- Students argue over study matter. (Leading Adult Learners: A Handbook for All Christian Groups. Nashville: Abingdon, 1995, 71).
Both Bonsai scenarios can be dominated by these unhealthy dynamics in some combination. Contrary to what the leadership may think, growth is not the best medication. Why drive more people away by exposing them to substandard programming? Health must be restored before growth will have any meaning.
Listening for a Heartbeat
There are several ways to determine if a ministry fits into one of these two patterns. Of course, attendance and income can be down and dirty indicators, but this type of measurement is like a thermometer–it only registers a fever after the infection has set in.
The best preventive technique is to sit in with the group and just listen to them interact. Jesus said the mouth speaks from the overflow of the heart (Luke 6:45, NIV). This is a spiritual insight and an extremely important management principle: Listening to people opens a window on their inner thoughts and intentions.
Scenarion 1 groups tend to talk about shared uncertainties. Their fears, doubts, and questions will hold center stage. They got together in the first place to meet felt needs. This atmosphere appeals strongly to baby boomers and has the advantage of promoting vulnerability, encouragement, and closeness. The integrity of the class is based on its ability to build genuine relationships that help struggling people.
The downside shows up when Scenario 1 becomes problem-centered instead of Christ-centered. The line can be fine between self-disclosure and self-obsession. Pooling pain is not the same as dealing with it.
When listening in on these meetings you will hear a formless agenda, a reluctance to commit to outside projects (everyone is too busy), and a flood of personal stories told at great length. At first, this seems wonderful. Those with the felt need in question may flock to the group as if it were an oasis in the desert. In a sense, it is.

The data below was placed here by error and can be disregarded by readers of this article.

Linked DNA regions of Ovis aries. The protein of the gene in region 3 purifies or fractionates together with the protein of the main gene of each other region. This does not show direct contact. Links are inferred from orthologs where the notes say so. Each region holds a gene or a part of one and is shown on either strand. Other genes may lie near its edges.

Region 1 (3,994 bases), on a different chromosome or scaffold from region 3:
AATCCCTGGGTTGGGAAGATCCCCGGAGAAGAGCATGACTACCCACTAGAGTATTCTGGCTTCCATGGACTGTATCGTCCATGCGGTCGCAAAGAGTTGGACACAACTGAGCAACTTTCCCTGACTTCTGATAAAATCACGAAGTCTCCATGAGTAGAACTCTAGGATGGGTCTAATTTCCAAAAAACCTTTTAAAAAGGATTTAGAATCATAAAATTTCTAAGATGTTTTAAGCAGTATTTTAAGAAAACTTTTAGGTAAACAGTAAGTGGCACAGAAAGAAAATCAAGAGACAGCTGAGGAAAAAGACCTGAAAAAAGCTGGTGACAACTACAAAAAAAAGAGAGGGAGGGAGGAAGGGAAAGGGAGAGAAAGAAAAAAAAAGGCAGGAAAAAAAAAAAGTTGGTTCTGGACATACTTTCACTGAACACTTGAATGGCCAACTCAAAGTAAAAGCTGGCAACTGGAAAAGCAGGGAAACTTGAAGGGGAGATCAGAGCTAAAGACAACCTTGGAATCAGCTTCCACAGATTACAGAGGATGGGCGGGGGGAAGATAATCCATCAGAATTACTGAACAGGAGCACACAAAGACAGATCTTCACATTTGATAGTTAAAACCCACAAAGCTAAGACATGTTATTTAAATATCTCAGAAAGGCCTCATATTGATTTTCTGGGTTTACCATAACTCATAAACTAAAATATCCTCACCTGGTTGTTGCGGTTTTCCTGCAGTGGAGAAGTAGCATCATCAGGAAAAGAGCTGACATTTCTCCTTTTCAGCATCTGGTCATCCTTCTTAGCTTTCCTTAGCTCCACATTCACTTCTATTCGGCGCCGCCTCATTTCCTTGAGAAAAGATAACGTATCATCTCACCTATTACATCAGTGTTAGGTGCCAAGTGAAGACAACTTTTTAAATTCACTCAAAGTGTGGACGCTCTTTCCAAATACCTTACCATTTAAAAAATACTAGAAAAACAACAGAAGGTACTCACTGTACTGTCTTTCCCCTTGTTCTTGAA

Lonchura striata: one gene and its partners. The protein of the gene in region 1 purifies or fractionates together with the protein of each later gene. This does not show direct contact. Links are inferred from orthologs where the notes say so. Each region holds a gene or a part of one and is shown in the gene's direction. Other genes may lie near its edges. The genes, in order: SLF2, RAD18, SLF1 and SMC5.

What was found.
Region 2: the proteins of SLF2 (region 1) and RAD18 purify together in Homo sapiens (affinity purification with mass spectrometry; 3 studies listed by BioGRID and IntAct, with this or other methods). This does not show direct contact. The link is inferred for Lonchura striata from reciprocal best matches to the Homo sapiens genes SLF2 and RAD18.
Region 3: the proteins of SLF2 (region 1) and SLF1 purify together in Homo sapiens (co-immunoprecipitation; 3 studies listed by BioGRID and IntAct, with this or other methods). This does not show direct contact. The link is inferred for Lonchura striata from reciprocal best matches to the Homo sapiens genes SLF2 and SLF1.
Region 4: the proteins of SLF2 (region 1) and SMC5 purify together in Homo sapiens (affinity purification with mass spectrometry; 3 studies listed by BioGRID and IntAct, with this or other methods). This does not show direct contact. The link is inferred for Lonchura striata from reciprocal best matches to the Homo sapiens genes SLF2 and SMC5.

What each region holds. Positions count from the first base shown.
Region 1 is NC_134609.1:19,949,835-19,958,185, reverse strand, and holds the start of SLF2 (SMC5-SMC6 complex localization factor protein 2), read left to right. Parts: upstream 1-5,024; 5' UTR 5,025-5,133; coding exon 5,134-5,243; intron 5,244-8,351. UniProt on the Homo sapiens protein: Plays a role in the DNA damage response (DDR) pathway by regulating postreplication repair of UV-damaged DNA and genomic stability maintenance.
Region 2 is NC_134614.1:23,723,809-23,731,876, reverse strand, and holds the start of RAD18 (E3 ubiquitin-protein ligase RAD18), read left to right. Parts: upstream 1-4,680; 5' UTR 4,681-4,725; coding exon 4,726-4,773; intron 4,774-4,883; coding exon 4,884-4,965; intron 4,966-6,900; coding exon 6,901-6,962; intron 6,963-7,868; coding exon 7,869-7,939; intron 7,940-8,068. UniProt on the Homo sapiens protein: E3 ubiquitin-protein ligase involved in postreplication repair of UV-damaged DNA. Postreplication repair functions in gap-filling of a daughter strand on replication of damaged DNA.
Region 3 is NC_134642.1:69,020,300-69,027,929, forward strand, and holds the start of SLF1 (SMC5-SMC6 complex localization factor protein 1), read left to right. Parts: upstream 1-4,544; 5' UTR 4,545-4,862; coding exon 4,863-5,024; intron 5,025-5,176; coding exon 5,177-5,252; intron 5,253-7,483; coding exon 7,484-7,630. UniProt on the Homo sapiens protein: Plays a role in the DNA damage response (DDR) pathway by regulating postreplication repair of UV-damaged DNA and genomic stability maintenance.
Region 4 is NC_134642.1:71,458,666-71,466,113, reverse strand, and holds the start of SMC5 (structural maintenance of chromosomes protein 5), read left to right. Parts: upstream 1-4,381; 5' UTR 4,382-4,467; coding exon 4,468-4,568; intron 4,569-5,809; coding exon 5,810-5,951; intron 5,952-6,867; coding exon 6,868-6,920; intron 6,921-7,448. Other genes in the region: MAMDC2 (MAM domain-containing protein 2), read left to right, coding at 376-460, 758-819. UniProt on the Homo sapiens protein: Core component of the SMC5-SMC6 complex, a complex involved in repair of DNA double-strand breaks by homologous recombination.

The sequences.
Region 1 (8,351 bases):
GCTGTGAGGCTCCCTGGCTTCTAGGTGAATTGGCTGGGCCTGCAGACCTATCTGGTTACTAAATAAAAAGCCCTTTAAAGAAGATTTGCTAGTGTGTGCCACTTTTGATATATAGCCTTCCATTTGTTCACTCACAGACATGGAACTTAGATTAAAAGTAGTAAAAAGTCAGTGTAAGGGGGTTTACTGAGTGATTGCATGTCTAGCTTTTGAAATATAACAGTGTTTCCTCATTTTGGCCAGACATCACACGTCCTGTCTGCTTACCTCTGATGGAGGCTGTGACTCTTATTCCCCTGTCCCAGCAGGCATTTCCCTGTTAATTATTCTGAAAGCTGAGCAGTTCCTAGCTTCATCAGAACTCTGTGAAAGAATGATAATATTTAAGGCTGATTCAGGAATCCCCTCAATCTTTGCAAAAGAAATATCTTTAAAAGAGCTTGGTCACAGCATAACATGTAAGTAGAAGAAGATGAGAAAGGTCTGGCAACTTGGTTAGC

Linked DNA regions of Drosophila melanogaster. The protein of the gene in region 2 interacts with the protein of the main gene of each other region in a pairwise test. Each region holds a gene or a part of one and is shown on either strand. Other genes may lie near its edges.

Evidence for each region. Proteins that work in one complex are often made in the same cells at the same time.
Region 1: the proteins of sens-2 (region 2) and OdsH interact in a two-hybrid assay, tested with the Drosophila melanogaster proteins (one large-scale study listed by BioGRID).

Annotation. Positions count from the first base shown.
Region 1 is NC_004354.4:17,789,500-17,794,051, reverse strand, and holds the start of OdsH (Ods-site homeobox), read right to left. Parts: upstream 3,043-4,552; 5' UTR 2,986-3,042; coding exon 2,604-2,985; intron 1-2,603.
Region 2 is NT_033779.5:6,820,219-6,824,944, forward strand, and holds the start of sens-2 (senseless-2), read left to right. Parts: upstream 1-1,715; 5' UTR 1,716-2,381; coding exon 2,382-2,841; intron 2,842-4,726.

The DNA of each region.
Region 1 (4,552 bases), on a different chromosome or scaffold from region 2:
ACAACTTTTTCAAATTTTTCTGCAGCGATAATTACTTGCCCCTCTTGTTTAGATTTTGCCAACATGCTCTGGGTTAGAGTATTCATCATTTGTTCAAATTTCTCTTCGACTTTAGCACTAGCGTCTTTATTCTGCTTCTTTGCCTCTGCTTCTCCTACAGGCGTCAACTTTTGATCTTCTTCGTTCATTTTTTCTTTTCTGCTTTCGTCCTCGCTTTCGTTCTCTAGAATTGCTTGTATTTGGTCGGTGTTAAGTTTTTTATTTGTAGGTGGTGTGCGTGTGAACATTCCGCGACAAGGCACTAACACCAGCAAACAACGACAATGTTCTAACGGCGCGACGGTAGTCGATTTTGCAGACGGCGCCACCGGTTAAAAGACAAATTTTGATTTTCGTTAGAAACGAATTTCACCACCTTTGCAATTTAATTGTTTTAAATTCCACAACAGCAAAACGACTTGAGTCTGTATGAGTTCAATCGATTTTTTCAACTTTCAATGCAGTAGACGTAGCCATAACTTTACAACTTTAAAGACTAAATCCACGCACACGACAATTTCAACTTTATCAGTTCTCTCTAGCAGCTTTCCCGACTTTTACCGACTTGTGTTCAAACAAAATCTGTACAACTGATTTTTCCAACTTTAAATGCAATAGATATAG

Several months later, the meetings are on the rocks. Members have found other ways to meet their needs. Group activities have been replaced by competing events. Lifestyle changes have undercut both available time and motivation. For instance, sometimes marriage lifts the burden for singles ministry.
Perhaps key leadership personalities have been driven away. They feel uncomfortable in organizations that drift along without clear objectives. In addition, they will seldom stay in a setting dominated by personal pathologies. One baby boomer professional told me she could not find a place in a Scenario 1-style church because she was simply not sick enough.
Support and recovery groups fall into Scenario 1 only when they are badly managed. They can be led in a way that is Christ-centered and healing to the individual. When this is not the case, however, any ministry can turn inward, lose its focus, and die. Like the Bonsai tree, the natural potential is pruned off, leaving only a pale reflection of what might have been.
Now let's visit Scenario 2. The first thing you notice is that the same people attend every week. Listening to their conversation reveals they are gathered around shared certainties.
Times of interaction in Scenario 2 will be peppered with personal testimonies and references to Scripture. To the outsider it seems that students attend simply to make small speeches about what they already know. Scenario 1 people find this maddening.
A typical Scenario 2 meeting often resembles a little church. It is centered on the leader, who spends most of his time in one-way talk to the group. Feedback takes the form of students amplifying the teacher's point–sometimes even topping the presentation. Success is judged not by vulnerability but assent. To get the amen is everything.